A Singaporean, Lim Yong Nam, wanted by the United States for terrorism Iran has been arrested in Batam, Indonesia.
Lim Yong Nam’s name was on an Interpol Red Notice in connection with conspiracy to defraud the United States.
The US Department of Justice has requested that the Indonesian police arrest Lim Yong Nam and extradite him to the US, but the Singaporean government has been carrying out efforts to stop its citizen from being extradited, arguing that he did not violate the law.
In Lim Yong Nam’s case, he had—together with three other Singaporeans and an Iranian national—been indicted by the U.S. Department of Justice in 2011 for conspiring to allow electronics components from the US to be illegally exported to Iran rather than to their stated final destination of Singapore.
Lim was the owner and director of NEL Electronics, and was accused of acquiring 6,000 radio frequency modules for export to Iran together with Ms. Wong Yuh Lan, an agent of another electronics company.
The US alleged that 16 of the modules were later found in improvised explosive devices (IEDs) in Iraq that had not detonated and were designed to kill U.S. troops in Iraq.
The US had sought the extradition of all four Singaporeans, but Singapore Justice Choo Han Teck allowed Lim’s appeal, together with that of Ms. Wong, then 39, as it found the wrongdoing he was accused of by the US authorities was not an offence in Singapore.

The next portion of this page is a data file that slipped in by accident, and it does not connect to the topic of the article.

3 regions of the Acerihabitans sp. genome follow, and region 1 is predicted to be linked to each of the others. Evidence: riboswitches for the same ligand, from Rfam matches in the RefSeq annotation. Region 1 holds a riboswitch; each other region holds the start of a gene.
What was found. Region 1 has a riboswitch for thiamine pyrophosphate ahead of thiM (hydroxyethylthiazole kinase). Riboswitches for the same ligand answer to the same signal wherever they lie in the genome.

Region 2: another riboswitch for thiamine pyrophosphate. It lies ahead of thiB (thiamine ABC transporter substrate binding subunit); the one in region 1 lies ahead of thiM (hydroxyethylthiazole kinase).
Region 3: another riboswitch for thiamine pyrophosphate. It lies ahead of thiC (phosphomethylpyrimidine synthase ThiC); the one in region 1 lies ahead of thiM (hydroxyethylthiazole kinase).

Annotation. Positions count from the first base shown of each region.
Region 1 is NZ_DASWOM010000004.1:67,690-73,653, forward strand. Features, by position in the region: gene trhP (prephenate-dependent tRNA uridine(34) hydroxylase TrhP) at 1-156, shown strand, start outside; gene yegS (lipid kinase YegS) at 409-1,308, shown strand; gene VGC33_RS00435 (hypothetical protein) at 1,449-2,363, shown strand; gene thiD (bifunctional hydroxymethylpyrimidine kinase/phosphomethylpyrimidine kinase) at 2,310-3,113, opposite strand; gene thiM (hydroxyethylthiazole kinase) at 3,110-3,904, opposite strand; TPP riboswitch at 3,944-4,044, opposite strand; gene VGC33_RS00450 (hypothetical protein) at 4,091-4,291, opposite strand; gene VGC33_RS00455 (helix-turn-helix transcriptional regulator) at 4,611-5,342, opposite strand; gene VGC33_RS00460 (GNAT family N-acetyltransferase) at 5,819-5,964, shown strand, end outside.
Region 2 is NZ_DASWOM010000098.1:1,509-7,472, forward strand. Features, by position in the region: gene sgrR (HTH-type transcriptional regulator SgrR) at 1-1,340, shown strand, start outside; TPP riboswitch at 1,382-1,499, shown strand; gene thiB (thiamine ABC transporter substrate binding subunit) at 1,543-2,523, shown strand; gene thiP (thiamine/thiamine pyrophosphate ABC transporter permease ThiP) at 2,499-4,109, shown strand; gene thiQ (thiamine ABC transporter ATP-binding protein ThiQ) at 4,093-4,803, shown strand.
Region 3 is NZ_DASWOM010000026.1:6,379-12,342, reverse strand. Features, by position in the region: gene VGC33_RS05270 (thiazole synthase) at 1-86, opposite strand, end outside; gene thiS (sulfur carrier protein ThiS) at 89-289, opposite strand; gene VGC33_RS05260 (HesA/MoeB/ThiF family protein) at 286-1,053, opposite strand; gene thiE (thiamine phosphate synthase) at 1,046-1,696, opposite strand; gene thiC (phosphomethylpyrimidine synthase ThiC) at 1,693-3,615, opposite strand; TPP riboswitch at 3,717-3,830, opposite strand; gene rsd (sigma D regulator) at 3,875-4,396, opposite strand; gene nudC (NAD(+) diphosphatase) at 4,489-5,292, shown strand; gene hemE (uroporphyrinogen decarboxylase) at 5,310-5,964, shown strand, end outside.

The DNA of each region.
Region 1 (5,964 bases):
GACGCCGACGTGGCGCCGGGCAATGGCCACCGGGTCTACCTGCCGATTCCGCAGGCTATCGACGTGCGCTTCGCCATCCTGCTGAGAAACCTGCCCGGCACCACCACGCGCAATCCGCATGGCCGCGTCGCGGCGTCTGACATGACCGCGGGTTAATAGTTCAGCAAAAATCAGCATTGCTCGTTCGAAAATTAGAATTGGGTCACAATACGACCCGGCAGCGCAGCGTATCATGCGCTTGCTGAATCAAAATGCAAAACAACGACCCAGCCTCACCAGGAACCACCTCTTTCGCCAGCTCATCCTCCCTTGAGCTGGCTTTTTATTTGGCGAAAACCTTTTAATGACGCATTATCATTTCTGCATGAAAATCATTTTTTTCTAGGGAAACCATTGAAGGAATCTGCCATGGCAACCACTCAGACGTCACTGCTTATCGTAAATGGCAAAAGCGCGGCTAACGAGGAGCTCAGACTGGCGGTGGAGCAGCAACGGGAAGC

Justice Choo Han Teck said the actions of the two did not satisfy the “double criminality” required under the extradition treaty between Singapore and the US, which means the act had to be an offence in both jurisdictions.
Justice Choo Han Teck noted that the US sought the extradition of Lim Yong Nam and Ms. Wong (a.k.a. Huang Yulan, Jancy Wong and Yuh Lan Wong) for their involvement in a conspiracy to breach trade sanctions of goods, even though Singapore had no such comparative legislation.
The other two Singaporeans were, however, extradited as they had illegally exported military-use antennas, which are controlled goods, to Singapore.
Both men pleaded guilty to conspiracy to defraud the US by dishonest means, and were sentenced by a US federal court in 2013. Lim Kow Seng, then 44, was handed a 37-month prison term while Benson Hia Soo Gan (a.k.a. Benson, Soo Gan Benson Hia and Thomas Yan), then 46, got a 34-month jail term.
Lim Yong Nam made a serious blunder by leaving Singapore, where he had been protected by the strange decision of Justice Choo Han Tack.